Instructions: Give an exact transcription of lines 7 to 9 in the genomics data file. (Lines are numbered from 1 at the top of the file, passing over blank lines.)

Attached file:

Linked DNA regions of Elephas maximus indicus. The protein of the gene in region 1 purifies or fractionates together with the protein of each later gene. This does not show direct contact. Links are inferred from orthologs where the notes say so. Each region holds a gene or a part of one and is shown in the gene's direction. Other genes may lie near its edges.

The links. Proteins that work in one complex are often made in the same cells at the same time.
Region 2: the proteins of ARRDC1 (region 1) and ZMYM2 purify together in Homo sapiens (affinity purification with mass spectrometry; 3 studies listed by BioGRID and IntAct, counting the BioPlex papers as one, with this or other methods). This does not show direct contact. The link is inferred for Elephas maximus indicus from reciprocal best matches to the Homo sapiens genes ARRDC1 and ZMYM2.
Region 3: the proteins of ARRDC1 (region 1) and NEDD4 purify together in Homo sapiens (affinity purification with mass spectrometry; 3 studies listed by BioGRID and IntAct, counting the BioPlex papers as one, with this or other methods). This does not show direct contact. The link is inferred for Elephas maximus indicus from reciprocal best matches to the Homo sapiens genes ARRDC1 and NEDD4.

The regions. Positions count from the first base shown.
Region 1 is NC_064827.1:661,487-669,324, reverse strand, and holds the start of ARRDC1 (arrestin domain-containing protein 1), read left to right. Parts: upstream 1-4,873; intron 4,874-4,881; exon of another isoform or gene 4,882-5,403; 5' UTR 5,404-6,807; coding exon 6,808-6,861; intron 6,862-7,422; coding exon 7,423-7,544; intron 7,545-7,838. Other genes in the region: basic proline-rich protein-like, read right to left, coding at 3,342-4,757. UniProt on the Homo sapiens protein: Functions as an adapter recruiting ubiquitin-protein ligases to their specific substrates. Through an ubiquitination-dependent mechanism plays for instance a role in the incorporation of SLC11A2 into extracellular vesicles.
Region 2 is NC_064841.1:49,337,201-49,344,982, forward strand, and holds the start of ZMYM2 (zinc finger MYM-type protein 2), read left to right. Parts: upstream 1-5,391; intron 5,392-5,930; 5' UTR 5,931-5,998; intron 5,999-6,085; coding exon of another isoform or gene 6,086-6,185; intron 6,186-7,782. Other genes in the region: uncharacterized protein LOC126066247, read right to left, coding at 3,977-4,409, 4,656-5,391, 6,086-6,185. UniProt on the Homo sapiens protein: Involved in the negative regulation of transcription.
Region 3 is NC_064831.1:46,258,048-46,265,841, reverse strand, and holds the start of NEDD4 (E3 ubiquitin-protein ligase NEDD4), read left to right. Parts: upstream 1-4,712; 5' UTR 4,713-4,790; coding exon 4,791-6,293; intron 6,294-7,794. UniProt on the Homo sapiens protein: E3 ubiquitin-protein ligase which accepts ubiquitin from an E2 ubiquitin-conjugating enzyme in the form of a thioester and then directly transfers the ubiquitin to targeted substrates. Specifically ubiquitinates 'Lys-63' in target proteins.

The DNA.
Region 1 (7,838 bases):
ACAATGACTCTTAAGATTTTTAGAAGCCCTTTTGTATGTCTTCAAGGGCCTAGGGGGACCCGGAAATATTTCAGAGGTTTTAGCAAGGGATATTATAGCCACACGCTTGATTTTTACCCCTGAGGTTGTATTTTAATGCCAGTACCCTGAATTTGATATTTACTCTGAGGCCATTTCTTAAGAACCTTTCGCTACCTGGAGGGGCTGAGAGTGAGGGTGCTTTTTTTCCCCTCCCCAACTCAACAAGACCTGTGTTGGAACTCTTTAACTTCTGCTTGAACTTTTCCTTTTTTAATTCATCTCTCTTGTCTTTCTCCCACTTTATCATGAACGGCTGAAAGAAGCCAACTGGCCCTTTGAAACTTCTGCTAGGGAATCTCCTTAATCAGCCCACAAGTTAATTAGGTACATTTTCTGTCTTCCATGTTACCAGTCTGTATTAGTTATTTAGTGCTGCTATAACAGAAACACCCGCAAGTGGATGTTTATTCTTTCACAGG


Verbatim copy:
Region 2 is NC_064841.1:49,337,201-49,344,982, forward strand, and holds the start of ZMYM2 (zinc finger MYM-type protein 2), read left to right. Parts: upstream 1-5,391; intron 5,392-5,930; 5' UTR 5,931-5,998; intron 5,999-6,085; coding exon of another isoform or gene 6,086-6,185; intron 6,186-7,782. Other genes in the region: uncharacterized protein LOC126066247, read right to left, coding at 3,977-4,409, 4,656-5,391, 6,086-6,185. UniProt on the Homo sapiens protein: Involved in the negative regulation of transcription.
Region 3 is NC_064831.1:46,258,048-46,265,841, reverse strand, and holds the start of NEDD4 (E3 ubiquitin-protein ligase NEDD4), read left to right. Parts: upstream 1-4,712; 5' UTR 4,713-4,790; coding exon 4,791-6,293; intron 6,294-7,794. UniProt on the Homo sapiens protein: E3 ubiquitin-protein ligase which accepts ubiquitin from an E2 ubiquitin-conjugating enzyme in the form of a thioester and then directly transfers the ubiquitin to targeted substrates. Specifically ubiquitinates 'Lys-63' in target proteins.

The DNA.